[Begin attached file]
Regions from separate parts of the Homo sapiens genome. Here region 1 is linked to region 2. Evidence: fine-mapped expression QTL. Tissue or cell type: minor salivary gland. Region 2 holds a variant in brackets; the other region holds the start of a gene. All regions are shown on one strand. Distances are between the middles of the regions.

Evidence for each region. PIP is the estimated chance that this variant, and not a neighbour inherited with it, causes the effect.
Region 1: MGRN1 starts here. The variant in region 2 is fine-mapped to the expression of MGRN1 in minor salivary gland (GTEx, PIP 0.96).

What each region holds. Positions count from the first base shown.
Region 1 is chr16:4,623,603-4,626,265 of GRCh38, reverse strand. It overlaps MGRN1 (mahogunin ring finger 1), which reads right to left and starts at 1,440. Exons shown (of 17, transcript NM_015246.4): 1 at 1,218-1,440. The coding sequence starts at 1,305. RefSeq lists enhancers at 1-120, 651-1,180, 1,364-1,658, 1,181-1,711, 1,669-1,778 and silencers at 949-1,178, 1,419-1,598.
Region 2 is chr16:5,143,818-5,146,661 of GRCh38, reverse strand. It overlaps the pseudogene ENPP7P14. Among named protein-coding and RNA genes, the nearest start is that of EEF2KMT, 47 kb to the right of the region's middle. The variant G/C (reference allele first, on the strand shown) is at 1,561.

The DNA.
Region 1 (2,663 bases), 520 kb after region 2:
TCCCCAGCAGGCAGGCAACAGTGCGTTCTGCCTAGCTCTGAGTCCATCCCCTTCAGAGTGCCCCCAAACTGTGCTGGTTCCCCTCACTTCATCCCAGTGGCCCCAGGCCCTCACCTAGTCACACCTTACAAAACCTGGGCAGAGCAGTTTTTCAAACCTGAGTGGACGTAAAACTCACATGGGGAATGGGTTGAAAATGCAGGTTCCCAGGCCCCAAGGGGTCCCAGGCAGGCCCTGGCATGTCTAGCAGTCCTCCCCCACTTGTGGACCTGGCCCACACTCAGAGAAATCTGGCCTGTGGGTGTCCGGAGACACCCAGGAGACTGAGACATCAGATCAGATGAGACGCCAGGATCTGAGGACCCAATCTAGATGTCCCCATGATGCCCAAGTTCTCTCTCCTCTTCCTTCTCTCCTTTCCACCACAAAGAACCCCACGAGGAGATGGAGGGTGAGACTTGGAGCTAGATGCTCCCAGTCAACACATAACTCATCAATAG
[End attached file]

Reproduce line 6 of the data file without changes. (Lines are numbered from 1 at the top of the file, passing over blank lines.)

Region 2 is chr16:5,143,818-5,146,661 of GRCh38, reverse strand. It overlaps the pseudogene ENPP7P14. Among named protein-coding and RNA genes, the nearest start is that of EEF2KMT, 47 kb to the right of the region's middle. The variant G/C (reference allele first, on the strand shown) is at 1,561.